12 February 2019

The Death of the Optical Drive and Why You Still Might Want One

Remember the days of floppy discs in your big ol’ desktop computer? Children these days will never know the joy of putting one into the little slot and waiting for it to load, hoping that you haven't switched it across to write-protected. When floppy discs disappeared from our lives, they were replaced by CDs and DVDs. We would spend hours downloading tunes (sometimes illegally!) off the internet while hoping your parents didn’t use the phone line because that would cut off the often temperamental dial-up connection. We would then ‘burn’ them onto CD’s, with titles such as ‘Carl’s Tunez 2002’. If you weren't into the downloading music thing, you might have spent hours loading your holiday photos on a DVD for a slideshow for your grandparents.

Well, sadly, youngsters these days are going to be missing out on that joy. Who even uses discs for anything anymore? With Netflix and Amazon Prime giving us all the movies we could want, we barely buy DVD’s anymore, and most music is bought and listened to digitally, through apps such as iTunes or Spotify. Ask around - does anyone ever stick a CD on anymore?

The death of the disc has also brought about the death of something else - the optical drive on your standard laptop. These, if you didn’t know, are the little drawers that pop out of the side (well, used to pop out of the side!) of your computer ready to hold a DVD or CD. However, in recent years, the majority of computer manufacturers have stopped putting them on. There just isn't the demand for them anymore and they add extra, and in some people’s eyes, unwanted bulk to the machine.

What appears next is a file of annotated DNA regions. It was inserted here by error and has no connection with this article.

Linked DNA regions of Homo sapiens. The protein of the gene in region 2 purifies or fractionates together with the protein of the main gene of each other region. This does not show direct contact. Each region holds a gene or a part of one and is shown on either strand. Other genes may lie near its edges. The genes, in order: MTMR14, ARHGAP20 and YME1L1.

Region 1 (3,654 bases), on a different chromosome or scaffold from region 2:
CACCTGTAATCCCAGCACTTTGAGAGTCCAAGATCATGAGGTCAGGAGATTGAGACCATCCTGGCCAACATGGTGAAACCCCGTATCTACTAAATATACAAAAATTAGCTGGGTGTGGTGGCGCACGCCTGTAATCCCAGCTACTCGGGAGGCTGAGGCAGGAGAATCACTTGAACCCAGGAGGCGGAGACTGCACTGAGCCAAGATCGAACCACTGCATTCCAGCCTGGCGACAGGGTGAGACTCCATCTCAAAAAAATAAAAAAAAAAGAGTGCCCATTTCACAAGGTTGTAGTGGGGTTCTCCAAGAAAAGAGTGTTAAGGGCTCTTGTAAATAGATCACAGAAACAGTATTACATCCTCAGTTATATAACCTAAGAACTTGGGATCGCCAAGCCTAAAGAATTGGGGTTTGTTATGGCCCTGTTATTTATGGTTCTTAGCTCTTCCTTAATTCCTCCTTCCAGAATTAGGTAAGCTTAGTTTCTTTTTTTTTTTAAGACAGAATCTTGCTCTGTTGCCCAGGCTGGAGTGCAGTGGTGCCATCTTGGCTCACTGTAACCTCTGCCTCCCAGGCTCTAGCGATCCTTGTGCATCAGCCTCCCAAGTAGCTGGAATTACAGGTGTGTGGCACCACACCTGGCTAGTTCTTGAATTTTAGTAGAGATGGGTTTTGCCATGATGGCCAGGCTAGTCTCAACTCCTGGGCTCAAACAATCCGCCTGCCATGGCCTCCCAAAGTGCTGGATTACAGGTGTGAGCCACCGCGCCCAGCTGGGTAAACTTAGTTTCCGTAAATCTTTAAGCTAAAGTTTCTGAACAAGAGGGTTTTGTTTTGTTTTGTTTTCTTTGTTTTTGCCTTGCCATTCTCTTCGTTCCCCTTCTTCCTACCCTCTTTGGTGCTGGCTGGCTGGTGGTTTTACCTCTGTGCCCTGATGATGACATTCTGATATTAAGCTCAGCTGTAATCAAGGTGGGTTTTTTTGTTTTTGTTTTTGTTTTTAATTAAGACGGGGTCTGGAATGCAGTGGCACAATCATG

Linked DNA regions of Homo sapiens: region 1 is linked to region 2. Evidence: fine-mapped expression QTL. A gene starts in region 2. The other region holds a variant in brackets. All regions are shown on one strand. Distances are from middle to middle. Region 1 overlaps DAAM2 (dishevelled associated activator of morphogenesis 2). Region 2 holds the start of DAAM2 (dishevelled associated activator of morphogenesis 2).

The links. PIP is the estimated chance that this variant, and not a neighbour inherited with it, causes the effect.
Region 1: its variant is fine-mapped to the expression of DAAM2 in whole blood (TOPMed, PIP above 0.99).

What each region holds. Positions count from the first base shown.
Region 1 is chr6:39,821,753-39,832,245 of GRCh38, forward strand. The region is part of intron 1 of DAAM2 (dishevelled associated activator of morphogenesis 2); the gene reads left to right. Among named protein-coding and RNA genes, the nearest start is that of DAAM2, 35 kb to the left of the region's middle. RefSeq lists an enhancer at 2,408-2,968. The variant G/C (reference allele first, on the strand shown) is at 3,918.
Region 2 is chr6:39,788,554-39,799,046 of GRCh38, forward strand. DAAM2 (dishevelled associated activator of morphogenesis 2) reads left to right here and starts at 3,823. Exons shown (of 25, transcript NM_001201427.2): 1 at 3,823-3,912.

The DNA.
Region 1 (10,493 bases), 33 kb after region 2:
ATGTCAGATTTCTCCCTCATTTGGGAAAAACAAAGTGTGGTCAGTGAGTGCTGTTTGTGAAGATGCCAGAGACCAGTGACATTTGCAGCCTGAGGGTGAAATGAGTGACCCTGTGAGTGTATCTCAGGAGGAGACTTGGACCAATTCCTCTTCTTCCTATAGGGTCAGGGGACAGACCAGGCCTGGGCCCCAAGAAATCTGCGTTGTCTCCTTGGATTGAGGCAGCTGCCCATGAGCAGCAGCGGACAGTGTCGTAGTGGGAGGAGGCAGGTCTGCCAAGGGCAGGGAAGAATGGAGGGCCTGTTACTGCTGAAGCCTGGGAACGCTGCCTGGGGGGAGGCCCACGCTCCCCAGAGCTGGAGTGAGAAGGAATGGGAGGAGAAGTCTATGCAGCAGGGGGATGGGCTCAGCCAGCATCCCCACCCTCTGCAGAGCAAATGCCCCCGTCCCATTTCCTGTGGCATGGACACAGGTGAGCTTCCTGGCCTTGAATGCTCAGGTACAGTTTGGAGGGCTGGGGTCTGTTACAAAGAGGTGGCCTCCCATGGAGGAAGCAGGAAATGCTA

This does lead to a few problems though. What do we do if we want to access older material saved to these types of discs, or if we receive a CD as a gift and want to convert it to MP3?  There is still software floating around that requires them for an emergency reboot. There is definitely still a market out there for optical drives in computers.
Thankfully, pc-tablet.com has compiled a list of laptop computers that still have a CD or DVD drive.

If you already have purchased your laptop and it isn’t one of the ones on the list, fear not as there are still ways to access the media. You can buy external optical drives for a relatively low price. Okay, so they aren’t as convenient as having them built into your laptop and might be unwieldy to transport, but at least you can still get at the material, hey?

One other thing to consider if you purchase one of the many laptops without an optical drive is that, unless you use an external hard drive or store stuff on a cloud system such as Dropbox, you are forcing all of your data to be stored on your hard drive. This takes up a lot of memory and can affect the speed of your computer.

We would love to know your thoughts on this? Would you prefer to have an optical drive included in your build or do you prefer to keep it simple?


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